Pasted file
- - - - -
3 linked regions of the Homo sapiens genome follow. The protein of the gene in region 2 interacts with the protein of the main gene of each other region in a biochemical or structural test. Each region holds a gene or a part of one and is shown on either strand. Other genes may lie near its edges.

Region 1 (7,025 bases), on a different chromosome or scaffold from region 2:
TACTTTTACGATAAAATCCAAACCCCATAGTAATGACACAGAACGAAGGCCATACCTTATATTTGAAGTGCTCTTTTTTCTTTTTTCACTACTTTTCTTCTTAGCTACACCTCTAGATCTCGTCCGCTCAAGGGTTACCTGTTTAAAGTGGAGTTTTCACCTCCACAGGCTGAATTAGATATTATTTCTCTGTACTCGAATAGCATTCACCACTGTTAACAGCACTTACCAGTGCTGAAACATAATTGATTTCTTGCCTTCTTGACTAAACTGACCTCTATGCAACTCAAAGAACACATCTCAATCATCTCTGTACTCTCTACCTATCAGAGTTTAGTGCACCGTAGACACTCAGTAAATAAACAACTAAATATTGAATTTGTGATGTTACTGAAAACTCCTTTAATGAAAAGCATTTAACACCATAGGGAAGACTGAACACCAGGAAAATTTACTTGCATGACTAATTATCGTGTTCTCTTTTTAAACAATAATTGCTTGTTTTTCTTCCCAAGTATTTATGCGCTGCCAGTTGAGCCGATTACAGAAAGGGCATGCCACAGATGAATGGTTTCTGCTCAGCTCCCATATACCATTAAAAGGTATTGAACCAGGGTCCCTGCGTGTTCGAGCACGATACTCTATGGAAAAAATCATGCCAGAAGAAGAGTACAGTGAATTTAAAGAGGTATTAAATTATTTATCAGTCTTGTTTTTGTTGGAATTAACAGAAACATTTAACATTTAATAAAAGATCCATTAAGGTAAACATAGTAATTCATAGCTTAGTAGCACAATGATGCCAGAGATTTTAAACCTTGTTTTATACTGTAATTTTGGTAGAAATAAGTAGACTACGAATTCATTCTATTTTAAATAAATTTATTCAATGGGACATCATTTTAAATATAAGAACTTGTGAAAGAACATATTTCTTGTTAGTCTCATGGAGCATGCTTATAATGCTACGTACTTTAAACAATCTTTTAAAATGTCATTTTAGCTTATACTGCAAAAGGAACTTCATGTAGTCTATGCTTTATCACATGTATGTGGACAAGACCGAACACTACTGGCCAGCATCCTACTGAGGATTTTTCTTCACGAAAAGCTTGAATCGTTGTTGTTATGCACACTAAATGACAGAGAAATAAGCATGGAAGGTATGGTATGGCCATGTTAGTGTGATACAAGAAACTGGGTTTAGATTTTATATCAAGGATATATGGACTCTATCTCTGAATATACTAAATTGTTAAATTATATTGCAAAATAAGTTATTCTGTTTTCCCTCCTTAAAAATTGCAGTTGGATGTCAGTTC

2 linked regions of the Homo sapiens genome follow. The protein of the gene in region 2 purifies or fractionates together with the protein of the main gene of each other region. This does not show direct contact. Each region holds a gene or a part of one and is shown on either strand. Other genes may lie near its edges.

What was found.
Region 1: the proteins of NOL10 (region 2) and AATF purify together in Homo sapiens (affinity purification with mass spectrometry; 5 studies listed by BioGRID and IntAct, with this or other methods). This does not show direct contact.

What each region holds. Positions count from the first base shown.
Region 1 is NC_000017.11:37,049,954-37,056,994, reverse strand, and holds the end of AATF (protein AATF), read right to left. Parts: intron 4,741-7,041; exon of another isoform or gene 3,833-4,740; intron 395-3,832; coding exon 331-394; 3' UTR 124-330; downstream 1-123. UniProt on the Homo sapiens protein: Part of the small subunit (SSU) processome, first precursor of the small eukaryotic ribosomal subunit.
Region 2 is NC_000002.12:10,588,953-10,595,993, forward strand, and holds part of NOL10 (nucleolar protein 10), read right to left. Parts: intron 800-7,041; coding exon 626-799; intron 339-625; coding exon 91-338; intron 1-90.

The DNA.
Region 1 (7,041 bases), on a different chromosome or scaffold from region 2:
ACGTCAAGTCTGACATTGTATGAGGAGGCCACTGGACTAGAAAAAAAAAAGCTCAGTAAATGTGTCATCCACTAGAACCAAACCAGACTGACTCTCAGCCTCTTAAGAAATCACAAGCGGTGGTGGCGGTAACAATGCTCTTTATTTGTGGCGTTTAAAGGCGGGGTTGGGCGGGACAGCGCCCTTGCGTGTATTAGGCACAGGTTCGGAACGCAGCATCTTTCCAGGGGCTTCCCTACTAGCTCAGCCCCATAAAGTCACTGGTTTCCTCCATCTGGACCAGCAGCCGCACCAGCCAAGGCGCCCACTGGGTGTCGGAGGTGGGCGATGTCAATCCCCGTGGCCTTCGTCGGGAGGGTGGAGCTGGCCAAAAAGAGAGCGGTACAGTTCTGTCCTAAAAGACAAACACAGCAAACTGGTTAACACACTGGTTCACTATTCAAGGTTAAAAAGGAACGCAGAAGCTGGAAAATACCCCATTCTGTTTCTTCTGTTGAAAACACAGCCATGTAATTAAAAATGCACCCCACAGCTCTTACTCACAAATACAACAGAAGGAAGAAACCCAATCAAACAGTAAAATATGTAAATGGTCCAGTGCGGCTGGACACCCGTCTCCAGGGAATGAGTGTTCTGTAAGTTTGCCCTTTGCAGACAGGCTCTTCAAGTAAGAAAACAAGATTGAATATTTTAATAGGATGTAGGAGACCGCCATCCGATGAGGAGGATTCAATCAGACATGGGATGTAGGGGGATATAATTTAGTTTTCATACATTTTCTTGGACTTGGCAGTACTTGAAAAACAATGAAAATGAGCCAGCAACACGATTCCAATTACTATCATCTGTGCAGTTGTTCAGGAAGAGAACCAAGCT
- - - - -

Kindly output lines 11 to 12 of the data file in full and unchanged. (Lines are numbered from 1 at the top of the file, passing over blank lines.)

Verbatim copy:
Region 1 (7,041 bases), on a different chromosome or scaffold from region 2:
ACGTCAAGTCTGACATTGTATGAGGAGGCCACTGGACTAGAAAAAAAAAAGCTCAGTAAATGTGTCATCCACTAGAACCAAACCAGACTGACTCTCAGCCTCTTAAGAAATCACAAGCGGTGGTGGCGGTAACAATGCTCTTTATTTGTGGCGTTTAAAGGCGGGGTTGGGCGGGACAGCGCCCTTGCGTGTATTAGGCACAGGTTCGGAACGCAGCATCTTTCCAGGGGCTTCCCTACTAGCTCAGCCCCATAAAGTCACTGGTTTCCTCCATCTGGACCAGCAGCCGCACCAGCCAAGGCGCCCACTGGGTGTCGGAGGTGGGCGATGTCAATCCCCGTGGCCTTCGTCGGGAGGGTGGAGCTGGCCAAAAAGAGAGCGGTACAGTTCTGTCCTAAAAGACAAACACAGCAAACTGGTTAACACACTGGTTCACTATTCAAGGTTAAAAAGGAACGCAGAAGCTGGAAAATACCCCATTCTGTTTCTTCTGTTGAAAACACAGCCATGTAATTAAAAATGCACCCCACAGCTCTTACTCACAAATACAACAGAAGGAAGAAACCCAATCAAACAGTAAAATATGTAAATGGTCCAGTGCGGCTGGACACCCGTCTCCAGGGAATGAGTGTTCTGTAAGTTTGCCCTTTGCAGACAGGCTCTTCAAGTAAGAAAACAAGATTGAATATTTTAATAGGATGTAGGAGACCGCCATCCGATGAGGAGGATTCAATCAGACATGGGATGTAGGGGGATATAATTTAGTTTTCATACATTTTCTTGGACTTGGCAGTACTTGAAAAACAATGAAAATGAGCCAGCAACACGATTCCAATTACTATCATCTGTGCAGTTGTTCAGGAAGAGAACCAAGCT